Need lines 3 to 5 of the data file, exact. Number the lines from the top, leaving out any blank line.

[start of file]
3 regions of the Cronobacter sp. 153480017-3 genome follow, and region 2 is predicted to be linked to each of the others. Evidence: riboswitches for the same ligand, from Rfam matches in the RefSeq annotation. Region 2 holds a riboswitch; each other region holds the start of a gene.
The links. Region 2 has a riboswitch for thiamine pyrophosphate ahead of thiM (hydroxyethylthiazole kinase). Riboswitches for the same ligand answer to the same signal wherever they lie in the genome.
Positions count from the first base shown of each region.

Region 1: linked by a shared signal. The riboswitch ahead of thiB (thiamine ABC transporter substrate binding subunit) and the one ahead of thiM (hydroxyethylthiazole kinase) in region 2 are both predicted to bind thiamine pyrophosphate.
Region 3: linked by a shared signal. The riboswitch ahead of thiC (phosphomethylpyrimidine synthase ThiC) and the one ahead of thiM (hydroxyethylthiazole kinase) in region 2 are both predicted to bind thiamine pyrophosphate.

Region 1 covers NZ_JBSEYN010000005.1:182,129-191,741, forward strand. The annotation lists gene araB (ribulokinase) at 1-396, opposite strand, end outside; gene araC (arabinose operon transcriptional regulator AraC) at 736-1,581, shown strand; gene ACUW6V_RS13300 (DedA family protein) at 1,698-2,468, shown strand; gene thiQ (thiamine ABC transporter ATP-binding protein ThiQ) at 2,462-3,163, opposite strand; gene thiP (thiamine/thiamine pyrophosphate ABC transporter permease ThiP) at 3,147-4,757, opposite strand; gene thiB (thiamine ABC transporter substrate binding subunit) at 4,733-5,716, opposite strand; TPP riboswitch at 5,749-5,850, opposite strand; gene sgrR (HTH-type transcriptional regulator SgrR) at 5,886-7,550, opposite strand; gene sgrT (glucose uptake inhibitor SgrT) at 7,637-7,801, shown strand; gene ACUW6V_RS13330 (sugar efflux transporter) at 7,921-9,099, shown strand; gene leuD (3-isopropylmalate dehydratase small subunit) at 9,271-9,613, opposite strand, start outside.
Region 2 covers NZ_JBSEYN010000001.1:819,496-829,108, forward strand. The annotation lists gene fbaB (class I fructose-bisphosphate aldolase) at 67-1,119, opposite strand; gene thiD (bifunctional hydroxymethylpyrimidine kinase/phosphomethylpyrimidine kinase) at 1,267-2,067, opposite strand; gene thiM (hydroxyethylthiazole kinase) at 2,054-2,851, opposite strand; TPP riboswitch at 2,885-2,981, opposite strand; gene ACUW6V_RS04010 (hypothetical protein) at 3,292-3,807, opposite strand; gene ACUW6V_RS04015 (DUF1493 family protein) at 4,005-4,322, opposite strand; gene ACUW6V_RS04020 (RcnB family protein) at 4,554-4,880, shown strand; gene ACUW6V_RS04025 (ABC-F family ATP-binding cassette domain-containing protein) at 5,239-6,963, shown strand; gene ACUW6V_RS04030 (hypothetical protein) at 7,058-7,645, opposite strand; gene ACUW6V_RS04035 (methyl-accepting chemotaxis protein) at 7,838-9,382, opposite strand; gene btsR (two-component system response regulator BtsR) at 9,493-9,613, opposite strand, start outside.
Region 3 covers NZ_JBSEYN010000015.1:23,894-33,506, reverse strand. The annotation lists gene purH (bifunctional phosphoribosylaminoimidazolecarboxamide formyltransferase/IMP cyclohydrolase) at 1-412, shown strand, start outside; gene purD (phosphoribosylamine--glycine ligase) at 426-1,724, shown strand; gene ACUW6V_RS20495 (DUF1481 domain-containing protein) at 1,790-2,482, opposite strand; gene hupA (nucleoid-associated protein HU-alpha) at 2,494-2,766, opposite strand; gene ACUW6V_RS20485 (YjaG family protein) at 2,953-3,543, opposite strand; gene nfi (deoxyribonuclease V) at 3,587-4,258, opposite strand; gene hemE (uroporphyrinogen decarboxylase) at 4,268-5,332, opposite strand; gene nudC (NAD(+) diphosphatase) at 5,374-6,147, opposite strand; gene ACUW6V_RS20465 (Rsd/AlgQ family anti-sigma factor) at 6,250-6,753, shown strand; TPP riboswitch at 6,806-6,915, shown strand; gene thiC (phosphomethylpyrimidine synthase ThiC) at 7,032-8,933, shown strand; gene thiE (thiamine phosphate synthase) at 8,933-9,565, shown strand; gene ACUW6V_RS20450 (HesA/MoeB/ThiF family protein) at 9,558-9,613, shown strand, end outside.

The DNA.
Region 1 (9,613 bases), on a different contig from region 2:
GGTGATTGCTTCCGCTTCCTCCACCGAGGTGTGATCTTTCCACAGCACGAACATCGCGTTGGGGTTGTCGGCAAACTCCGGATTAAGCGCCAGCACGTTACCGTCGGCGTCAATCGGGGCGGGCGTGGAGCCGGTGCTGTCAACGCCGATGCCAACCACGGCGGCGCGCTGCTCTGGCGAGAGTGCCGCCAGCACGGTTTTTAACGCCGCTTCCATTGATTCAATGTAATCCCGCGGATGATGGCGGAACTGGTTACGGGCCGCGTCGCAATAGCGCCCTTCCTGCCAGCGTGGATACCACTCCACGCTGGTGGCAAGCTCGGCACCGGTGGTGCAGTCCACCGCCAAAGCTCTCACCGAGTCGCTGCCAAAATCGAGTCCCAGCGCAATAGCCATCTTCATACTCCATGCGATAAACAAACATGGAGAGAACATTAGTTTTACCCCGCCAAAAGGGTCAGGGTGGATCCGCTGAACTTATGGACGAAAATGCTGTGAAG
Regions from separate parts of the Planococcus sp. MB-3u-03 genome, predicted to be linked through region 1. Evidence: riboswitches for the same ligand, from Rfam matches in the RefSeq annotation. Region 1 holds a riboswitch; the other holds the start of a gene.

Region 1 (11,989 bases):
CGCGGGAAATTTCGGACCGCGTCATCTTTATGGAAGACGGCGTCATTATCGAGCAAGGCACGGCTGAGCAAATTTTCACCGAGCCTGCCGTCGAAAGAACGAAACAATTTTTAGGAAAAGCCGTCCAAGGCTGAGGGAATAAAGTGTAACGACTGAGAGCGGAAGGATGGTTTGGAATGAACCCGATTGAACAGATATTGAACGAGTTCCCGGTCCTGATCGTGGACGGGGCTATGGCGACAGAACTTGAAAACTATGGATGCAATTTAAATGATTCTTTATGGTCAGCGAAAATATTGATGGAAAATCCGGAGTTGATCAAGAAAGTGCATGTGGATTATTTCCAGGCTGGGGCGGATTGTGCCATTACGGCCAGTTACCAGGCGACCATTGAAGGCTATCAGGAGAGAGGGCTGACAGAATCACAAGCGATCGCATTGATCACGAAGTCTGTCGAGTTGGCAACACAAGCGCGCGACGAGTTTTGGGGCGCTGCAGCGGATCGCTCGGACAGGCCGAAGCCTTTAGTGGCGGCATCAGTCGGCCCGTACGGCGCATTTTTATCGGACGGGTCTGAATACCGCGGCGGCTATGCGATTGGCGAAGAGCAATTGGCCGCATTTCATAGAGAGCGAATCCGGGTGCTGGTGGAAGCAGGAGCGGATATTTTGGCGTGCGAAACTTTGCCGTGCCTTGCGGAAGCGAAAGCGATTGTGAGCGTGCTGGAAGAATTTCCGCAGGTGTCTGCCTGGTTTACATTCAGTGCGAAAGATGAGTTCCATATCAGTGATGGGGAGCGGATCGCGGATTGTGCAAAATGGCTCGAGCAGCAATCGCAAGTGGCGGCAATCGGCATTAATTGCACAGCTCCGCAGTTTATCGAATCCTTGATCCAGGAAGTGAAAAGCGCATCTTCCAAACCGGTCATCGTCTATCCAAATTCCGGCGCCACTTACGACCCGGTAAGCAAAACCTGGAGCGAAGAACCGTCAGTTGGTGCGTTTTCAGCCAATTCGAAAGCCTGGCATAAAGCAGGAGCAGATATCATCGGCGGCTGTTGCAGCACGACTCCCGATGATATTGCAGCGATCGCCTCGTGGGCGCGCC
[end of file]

Positions count from the first base shown of each region.

Region 1: linked by a shared signal. The riboswitch ahead of thiB (thiamine ABC transporter substrate binding subunit) and the one ahead of thiM (hydroxyethylthiazole kinase) in region 2 are both predicted to bind thiamine pyrophosphate.
Region 3: linked by a shared signal. The riboswitch ahead of thiC (phosphomethylpyrimidine synthase ThiC) and the one ahead of thiM (hydroxyethylthiazole kinase) in region 2 are both predicted to bind thiamine pyrophosphate.